The Luna family poses with the Latina Freedom Rider for Immigrants van, minutes before the van is to set out towards Florida for the GOP Convention in memory of dreamer Joaquin Luna, Jr. Luna's sister stands in the far left corner, followed by his nephew, his mother, Santa, and his niece.

The Luna family poses with the Latina Freedom Rider for Immigrants van, minutes before the van is to set out towards Florida for the GOP Convention in memory of dreamer Joaquin Luna, Jr. Luna’s sister stands in the far left corner, followed by his nephew, his mother, Santa, and his niece. (Photo/Courtesy Deedee Garcia Blase)

Tequila Party movement joins Dreamers to protest GOP

If there’s a will,  there’s certainly a way. At least that’s the attitude that lead Arizona native and co-president of the Tequila Party Movement Deedee Garcia Blase to stage a cross-country road trip in memory of DREAMER Joaquin Luna, Jr., who committed suicide last November.

Luna’s mother, Santa, says the uncertainty of being an undocumented immigrant in the country where he grew up, proved too much for the 18-year-old from Mission, Texas. The uncertainty of the dreams he wanted for himself — in this case, of becoming an architect or a civil engineer, and of being able to go to college — was unbearable.

“He was already going to be going to school, [which was] paid off for by him being a good student; but not having papers depressed him,” writes Luna’s mother in a letter describing her loss.

Tequila Party movement joins Dreamers to protest GOP family resized politics NBC Latino News

The Luna family stands in grieve over Joaquin Luna, Jr.’s grave. His mother, Santa Luna, in the middle, holds his portrait. (Photo/Courtesy Deedee Garcia Blase)

That letter is what Garcia Blase promised to distribute to the delegates at the Republican convention.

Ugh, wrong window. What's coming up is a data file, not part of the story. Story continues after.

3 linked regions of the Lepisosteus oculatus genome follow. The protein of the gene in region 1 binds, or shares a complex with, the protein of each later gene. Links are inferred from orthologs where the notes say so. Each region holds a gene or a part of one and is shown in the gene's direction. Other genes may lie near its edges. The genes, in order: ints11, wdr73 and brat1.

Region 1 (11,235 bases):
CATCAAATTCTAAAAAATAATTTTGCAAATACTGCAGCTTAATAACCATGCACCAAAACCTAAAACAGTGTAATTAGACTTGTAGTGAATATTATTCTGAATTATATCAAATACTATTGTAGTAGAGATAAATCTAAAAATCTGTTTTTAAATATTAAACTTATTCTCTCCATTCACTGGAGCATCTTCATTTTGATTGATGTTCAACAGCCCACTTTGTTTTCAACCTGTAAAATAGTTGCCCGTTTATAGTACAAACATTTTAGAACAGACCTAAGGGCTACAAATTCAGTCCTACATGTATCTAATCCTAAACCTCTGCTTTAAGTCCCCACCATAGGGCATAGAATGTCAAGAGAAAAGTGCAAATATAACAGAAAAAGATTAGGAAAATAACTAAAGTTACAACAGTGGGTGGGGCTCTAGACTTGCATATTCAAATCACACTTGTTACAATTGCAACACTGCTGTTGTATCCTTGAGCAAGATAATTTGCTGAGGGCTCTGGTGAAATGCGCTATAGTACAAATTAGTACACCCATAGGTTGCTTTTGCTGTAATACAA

“If the tears of a mother will not soften the hearts within the GOP, nothing will. And I mean that, I believe that,”  says Garcia Blase.

Initially, Garcia Blase counted on a much larger group but due to Hurricane Isaac, many were afraid to be on the roads.  Her plan was to protest the GOP’s immigration policy and Arizona Sheriff Joe Arpaio’s attendance at the convention but now she will be joinging the Florida Consumer Action Network in rallies in Tampa.

“What makes this different is that we’re US-born Latinos wanting to be the voice for the voiceless,” she says. “So it’s all heart, and it was all inspired by Joaquin’s story.”

The group began their journey with a first stop in Texas to meet with Luna’s family; they first picked up the letter and later visited Luna’s grave site. Unfortunately and due to unprecedented health issues, Luna’s mother could not accompany the group on the road, Garcia Blase said.

“We’re laying the Texas tears we witnessed Joaquin Luna’s family shed at the doorstep of the GOP convention,” she adds.

Joaquin Luna, Jr., grew up with an interest in the arts.  The 18-year-old played the guitar, sang at church and showed potential as an artist from very early on.

Luna’s last words to his mother included an apology as he told her that he was never going to be the person he wanted to be, reported The New York Times back in December of last year.  In another letter he left behind, addressing Jesus Christ,  Luna wrote: ” Jesus…I’ve realized I have no chance in becoming a civil engineer the way I’ve always dreamed of here…so I’m planning on going to you and helping you construct the new temple in heaven.”

Since his death, Luna has become the face of the psychological struggle undocumented immigrants are facing in the U.S., as well as a symbol for Dream Act supporters.

Luna’s mother hopes those who oppose the Dream Act at the RNC get to read her letter so her son’s death will not be in vain.

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